By: Sahil Reki
During late July 2019, Quetta witnessed protests by medical students. They camped on the road, outside Quetta Press Club and pledged to take classes in the camp until their demands were not met. Weeks after the protests, the Quetta Press club still echoes with some voices resembling that of a lecture delivered in a teacher-student-bound class in a college. This voice is of a senior medical student, Sabiha, who has volunteered to teach medical students in their protest camp against delay in the classes by Bolan Medical College.
The protesting camp is a witness to the non-issuance of merit list of the students who have taken their written test, which in return, has caused delay in classes, as the students explain.
In 2018, government of Balochistan announced to open three medical colleges to facilitate the students wishing to get enrolled in medical colleges, but had to face constraints in reaching the capital. This led to the establishment of colleges at Khuzdar, Loralai, and Turbat. However, the recent protest was the first demonstration to highlight the administrative drawbacks before the future doctors could start their ambitious journey.
The Bolan Medical College, established in 1972 during the tenure of Atta Ullah Mengal as chief Minister of province, has produced more or less 2900 graduates according to the College Administration. Bolan University of Health and Medical Sciences was conceived in 2004. However, it could not be materialized until BUMHS Act 2017 was passed by the Balochistan Provincial Assembly on 11th December 2017. The college was seen a milestone achievement on part of government of Balochistan. However, the present-day administrative shortcomings have been a sorry tale. College’s meritocracy, on the one hand, has often been questioned, and the current delay in classes and early issuance of merit list, on the other hand, has fanned the doubt of the students about meritocracy of the college.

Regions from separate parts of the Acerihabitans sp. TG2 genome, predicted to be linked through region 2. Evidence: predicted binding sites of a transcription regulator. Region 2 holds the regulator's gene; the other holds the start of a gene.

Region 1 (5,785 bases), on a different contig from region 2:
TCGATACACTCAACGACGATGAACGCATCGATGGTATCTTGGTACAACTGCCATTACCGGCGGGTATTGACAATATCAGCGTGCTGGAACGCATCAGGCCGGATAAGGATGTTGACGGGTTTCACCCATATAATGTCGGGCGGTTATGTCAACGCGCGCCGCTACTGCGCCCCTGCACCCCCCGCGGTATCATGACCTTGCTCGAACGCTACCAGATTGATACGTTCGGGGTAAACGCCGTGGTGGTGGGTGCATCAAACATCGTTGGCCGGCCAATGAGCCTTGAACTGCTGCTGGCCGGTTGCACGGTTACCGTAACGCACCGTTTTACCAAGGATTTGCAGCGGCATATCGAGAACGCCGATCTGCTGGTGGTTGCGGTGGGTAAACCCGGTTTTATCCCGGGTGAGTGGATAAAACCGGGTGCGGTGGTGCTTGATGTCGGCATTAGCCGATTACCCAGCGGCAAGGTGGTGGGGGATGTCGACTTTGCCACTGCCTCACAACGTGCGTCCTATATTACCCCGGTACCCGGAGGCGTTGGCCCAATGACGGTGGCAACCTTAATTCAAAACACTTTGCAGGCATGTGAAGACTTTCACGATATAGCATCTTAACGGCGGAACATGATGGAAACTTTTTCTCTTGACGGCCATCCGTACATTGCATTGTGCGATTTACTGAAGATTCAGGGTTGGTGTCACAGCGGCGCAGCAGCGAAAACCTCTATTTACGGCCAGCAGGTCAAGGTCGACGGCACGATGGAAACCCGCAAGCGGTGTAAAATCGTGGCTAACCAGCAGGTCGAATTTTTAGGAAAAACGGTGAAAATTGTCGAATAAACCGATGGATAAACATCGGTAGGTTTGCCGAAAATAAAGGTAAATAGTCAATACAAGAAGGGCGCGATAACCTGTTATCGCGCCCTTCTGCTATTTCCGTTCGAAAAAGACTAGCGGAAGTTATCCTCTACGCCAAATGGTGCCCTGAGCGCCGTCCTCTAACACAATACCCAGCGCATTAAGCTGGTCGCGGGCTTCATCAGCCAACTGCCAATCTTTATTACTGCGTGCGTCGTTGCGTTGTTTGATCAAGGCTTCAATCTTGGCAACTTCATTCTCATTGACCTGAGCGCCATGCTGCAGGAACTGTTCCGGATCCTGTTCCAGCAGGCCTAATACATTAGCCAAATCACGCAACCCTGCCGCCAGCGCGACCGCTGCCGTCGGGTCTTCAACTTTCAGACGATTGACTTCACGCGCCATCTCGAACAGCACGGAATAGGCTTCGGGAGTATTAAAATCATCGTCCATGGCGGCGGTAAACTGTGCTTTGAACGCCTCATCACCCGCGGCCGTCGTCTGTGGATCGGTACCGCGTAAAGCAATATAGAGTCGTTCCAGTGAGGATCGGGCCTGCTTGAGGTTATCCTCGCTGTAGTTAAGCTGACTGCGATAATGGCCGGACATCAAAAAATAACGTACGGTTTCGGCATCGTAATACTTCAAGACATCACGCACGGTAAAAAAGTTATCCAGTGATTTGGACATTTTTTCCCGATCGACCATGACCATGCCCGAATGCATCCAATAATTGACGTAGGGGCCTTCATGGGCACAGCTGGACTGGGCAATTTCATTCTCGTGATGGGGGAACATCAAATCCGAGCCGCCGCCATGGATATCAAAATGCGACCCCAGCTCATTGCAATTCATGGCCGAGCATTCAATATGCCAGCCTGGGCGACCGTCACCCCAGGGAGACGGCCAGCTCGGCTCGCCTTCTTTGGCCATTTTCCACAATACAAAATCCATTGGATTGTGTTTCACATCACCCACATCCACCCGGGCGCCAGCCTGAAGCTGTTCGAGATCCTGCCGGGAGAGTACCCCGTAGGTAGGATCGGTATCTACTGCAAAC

“We, the seniors,” Sabiha, the volunteer teacher told Balochistan Review, ‘‘decided to take classes in the protesting camp in order to save and help the newcomers to catch up with their time being wasted due to delay in their classes.’’ Sabiha voluntarily started teaching the novices. ‘‘It was need of the hour to save the time of the students.’’
“We never wanted to protest and arrange classes on roads. The college delayed in every process which compelled the students to raise voice against their unjust behaviour. The classes of Balochistan University Health and Medical Sciences (BUHMS) started on 17th of June, but they still wait. Such delay indicates that there is need for reforms in educational and health institutions of Balochistan, for the future of students seems at stake,” shares Roshan Khan with Balochistan Review, a first year MBBS student at medical college Khuzdar and one of the protesters.
‘‘BUHMS management announced admission for session 2019/20 in December instead of August 2018,’’ Abdul Wahab, a first year student at college loralai told Balochistan Review, ‘’We passed our test and yet kept in waiting for two months for out Viva to take place,’’ Abdul Wahab expresses his concern over the announcement made by BUHMS which has released the entry list only and stopped the release of the lists of other three colleges which, BUHMS claims, are not registered with Pakistan Dental and Medical Council (PMDC).
However, the officials of the college claim that the delay in showing in merit list was caused by the management’s decision computerise the data to facilitate the students. According to the officials, students could first search their names in passing and failing lists after it could request to get the merit list.
“We have allocated 1.5 billion rupees for establishing 3 new medical Colleges in Balochistan. Classes have been resumed in medical colleges. We will do our best to facilitate our students. Balochistan government is playing a vital role to change education and health department along with others in Province. Completion of infrastructure and other documentation for registration of colleges will complete soon. The Balochistan government has contacted with PMDC and discussed registration issue with concerned officials,” Liaquat Shahwani, Balochistan Government Spokesman told Balochistan Review. Mr. Shahwani is of the view that the colleges will help in covering the dearth of Doctors and other specialists in medication field of the province.
According to Government of health department Balochistan, the new project of 3 new medical Colleges costs more than 15 billion rupees and the department shall take all out necessary steps to overcome shortcomings within 6 months and will get these medical colleges recognized from Pakistan Medical and Dental Council by end of the year.
The Balochistan government’s timely response to resolve the issues of medical college students is a welcome move, nevertheless, the quality of education and overall educational landscape remains at crossroads. Intermittent protests might resolve the issues, but such protests, on the other hand, create a time vacuum which takes much time to be filled in.